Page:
Ring-Trilogie_2017/18_1280x680_1718 © beyond | Emmanuel Polanco | colagene.com


Music and Text by Richard Wagner (1848-74)

Conception by Tatjana Gürbaca, Bettina Auer and Constantin Trinks

In German with German surtitles

Production of Theater an der Wien

Premiere: Saturday, 2 December 2017,

6.30 pm until 10.30 pm (two intermissions)

Performances: 9 / 18 / 30 December 2017, 6.30 pm



Die Ring-Trilogie

Richard Wagner’s magnum opus, the Ring Tetralogy, occupied, tortured and inspired him for all of 26 years: between the first draft in revolution year 1848 of a drama about Siegfried titled Siegfrieds Tod and completion of the Götterdämmerung score in 1874 lay a quarter of a century – albeit with lengthy interruptions in the work. Strangely, then, Wagner began his telling of the Nibelung saga at the end, expanding it as more and more background became necessary until the Rheingold was written. Considering this protracted, meandering composition history it is no wonder that jumps, breaks and gaps appear in the intricately woven plot that leave plenty of room for interpretation. The Ring is a drama of worlds, a story of humanity and a criticism of capitalism; it tells of hunger for power and abuse of power, of greed for money, a delight in destruction, the eternal cycle of violence and not least of a family tragedy played out over three generations.

The Ring Trilogy, which was developed especially for the Theater an der Wien, explores the question of how the actions and guilt of the grandfathers’ generation – Wotan and Alberich – influence the lives of the following generations at both a political and a private level; how the younger family members fail to escape from the consequences of these deeds despite desperate efforts to resist them; and how they are sucked further in the more they try to fight. Consequently, this version of the Ring dares to try something entirely new: In order to tell the story of the Ring from the perspective of the younger protagonists with the spotlight on Hagen, Siegfried and Brünnhilde, several scenes were cut and other parts rearranged. As in Wagner’s original work, each evening begins with the final catastrophe, the killing of Siegfried, before moving on to focus on the memories of the various characters.


Siegfried, the dragon slayer and “strongest hero”, Siegfried who never knew his parents, is murdered by Hagen. Brünnhilde looks on. As he dies, Siegfried thinks back to his youth. – Far away from civilisation, he grew up under the care of Mime. The older he grows, the more pressing the question of his identity becomes for Siegfried. In the end he forces Mime to tell him about his true parents: Sieglinde and Siegmund met each other in appalling circumstances. She had been forced to marry Hunding and was very unhappy, while he was on the run and in mortal danger. Magically drawn to one another, they secretly discovered their shared history: they are twins, children of Wotan, who had been separated as infants. They rapturously declare their love for one another. As they fled from Hunding, the valkyrie Brünnhilde wanted to shelter Siegmund and Sieglinde, who was now with child. But Wotan, with heavy heart, decided that Hunding should win the battle and caused Siegmund’s sword to shatter. Brünnhilde was only able to save Sieglinde who, as she later lay dying, entrusted her child to Mime’s care.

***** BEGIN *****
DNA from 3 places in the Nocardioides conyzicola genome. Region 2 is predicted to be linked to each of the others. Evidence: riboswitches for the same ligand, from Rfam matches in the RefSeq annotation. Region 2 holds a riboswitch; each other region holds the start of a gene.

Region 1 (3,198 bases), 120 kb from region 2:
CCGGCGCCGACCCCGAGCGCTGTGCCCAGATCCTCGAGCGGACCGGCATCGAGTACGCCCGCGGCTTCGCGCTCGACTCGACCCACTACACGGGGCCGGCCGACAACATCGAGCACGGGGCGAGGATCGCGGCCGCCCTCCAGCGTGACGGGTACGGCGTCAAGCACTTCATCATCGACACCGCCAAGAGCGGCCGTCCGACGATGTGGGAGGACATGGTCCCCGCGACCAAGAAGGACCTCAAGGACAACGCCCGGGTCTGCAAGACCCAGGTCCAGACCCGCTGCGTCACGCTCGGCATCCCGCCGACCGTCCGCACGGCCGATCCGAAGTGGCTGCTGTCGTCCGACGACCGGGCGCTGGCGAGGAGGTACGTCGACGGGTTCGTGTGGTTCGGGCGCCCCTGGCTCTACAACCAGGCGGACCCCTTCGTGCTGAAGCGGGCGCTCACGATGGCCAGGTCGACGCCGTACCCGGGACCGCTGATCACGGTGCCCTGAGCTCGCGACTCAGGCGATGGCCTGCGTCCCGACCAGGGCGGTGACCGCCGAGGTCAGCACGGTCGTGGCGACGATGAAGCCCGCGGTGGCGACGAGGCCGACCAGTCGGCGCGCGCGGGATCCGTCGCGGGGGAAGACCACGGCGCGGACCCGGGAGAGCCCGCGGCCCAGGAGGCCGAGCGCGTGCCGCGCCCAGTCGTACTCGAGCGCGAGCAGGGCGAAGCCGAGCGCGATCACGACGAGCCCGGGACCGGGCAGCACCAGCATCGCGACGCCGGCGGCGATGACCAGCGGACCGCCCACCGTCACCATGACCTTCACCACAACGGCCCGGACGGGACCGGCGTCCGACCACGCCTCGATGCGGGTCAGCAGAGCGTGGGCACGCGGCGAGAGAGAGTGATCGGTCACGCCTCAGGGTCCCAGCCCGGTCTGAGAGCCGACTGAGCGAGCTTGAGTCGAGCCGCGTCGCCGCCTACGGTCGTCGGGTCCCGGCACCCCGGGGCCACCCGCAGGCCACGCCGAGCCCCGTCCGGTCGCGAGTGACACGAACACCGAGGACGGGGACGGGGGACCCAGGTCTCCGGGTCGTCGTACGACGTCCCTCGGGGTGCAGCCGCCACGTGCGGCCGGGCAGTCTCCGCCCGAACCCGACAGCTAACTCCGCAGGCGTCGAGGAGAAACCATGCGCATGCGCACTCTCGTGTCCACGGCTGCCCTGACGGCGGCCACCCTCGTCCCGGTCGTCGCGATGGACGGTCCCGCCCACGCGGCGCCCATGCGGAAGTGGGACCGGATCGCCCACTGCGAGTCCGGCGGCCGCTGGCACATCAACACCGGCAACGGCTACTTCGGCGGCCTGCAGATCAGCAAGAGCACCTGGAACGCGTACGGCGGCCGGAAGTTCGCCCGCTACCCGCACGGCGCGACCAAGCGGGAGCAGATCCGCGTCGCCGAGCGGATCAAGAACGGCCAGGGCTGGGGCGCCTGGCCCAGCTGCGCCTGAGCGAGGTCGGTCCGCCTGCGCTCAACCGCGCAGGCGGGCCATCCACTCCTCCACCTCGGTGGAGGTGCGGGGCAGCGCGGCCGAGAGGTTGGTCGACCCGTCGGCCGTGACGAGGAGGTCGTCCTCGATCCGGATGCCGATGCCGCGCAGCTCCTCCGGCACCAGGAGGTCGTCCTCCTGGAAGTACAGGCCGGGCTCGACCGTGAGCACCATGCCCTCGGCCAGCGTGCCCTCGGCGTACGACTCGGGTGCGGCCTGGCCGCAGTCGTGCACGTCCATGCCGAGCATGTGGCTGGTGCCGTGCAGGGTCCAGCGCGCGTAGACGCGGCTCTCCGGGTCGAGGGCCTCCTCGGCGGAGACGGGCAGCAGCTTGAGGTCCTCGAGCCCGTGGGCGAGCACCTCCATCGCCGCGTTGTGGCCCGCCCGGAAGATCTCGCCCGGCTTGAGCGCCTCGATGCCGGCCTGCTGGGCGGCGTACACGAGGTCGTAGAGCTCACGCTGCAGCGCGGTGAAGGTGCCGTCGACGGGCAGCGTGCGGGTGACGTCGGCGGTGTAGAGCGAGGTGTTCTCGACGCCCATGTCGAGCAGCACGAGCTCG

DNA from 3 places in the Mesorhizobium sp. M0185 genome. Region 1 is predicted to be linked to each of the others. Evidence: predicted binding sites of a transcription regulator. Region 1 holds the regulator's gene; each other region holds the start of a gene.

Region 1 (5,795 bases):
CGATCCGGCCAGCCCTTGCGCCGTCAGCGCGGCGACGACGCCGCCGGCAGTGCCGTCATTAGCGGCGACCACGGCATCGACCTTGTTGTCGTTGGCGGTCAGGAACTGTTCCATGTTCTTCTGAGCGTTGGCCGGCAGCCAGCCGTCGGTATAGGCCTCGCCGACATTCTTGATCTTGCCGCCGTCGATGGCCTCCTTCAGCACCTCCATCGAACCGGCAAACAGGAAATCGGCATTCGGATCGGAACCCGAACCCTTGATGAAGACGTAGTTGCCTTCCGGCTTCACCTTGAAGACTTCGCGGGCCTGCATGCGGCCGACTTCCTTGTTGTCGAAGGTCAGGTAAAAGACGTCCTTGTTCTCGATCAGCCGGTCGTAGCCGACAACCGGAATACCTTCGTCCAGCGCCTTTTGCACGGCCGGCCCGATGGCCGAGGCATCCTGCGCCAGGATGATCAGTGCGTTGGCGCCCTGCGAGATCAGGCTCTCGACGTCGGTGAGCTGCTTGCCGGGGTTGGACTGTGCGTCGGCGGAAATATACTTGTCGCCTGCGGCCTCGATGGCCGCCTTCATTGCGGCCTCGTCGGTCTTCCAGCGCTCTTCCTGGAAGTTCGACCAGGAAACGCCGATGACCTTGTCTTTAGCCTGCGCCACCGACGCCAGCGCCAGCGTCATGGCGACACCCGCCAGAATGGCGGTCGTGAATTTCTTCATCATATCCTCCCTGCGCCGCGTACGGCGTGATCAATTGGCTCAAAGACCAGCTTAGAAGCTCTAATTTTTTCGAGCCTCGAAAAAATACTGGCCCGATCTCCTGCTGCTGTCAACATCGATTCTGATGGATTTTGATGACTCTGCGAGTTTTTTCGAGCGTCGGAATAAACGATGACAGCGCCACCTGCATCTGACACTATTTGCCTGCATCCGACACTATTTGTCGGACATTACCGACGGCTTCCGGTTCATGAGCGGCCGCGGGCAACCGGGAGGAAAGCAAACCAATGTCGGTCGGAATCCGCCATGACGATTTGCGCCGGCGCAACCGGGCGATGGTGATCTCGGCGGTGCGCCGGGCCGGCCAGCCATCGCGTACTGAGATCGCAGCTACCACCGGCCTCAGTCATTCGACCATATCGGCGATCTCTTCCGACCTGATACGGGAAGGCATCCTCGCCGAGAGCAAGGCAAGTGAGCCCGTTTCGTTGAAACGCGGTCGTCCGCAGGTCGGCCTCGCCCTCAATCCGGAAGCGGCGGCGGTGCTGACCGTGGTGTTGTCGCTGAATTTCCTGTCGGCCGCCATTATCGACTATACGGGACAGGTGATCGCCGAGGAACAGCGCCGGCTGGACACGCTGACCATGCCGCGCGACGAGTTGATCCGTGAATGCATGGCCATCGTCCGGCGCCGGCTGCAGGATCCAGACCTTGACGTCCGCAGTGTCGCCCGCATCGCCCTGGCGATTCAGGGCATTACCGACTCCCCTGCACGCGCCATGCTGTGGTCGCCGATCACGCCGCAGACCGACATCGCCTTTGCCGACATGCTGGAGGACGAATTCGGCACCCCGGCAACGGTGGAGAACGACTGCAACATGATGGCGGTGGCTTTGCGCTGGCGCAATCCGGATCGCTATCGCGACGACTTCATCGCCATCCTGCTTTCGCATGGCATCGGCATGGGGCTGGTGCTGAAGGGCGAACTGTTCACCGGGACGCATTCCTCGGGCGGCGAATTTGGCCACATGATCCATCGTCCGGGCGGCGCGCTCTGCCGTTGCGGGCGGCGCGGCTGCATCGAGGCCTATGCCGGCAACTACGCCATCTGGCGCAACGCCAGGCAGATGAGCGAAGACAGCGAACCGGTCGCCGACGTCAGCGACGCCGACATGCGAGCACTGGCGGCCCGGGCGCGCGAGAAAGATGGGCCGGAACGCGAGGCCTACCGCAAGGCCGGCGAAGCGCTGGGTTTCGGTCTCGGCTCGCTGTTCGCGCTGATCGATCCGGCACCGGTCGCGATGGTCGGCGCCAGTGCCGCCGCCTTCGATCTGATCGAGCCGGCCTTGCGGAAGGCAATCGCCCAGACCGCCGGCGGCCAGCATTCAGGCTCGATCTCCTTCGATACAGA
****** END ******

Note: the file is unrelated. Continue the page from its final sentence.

Now that he knows his parentage, Siegfried wants to make his way in the world. He defeats the dragon Fafner. From the treasure of the Nibelungs that the dragon guarded he takes only the Tarnhelm and the ring. When Siegfried sees through Mime’s treacherous plans to obtain gold and power by using him, he kills his foster father. Without recognising him, Siegfried encounters Wotan, his grandfather, who is dressed as a wanderer and is still pursuing his master plan to regain world domination and the treasure. Wotan tries to stop Siegfried from going on, but Siegfried rebels against the “old man”; he is in a hurry to find “the most splendid woman Brünnhilde”. Together, Brünnhilde and Siegfried discover love. A brief moment of utopia.

Scenes from The Valkyrie are interwoven in the story of Siegfried’s development, who even as a member of the third generation cannot escape the deadly structures and continues the eternal cycle of violence.



Constantin Trinks


Tatjana Gürbaca

Stage design

Henrik Ahr

Costume design

Barbara Drosihn

Light design

Stefan Bolliger


Bettina Auer


Daniel Brenna


Liene Kinca

Hunding / Fafner

Stefan Kocan


Ingela Brimberg


Aris Argiris


Marcel Beekman


Daniel Johansson


Mirella Hagen


ORF Radio-Symphonieorchester Wien


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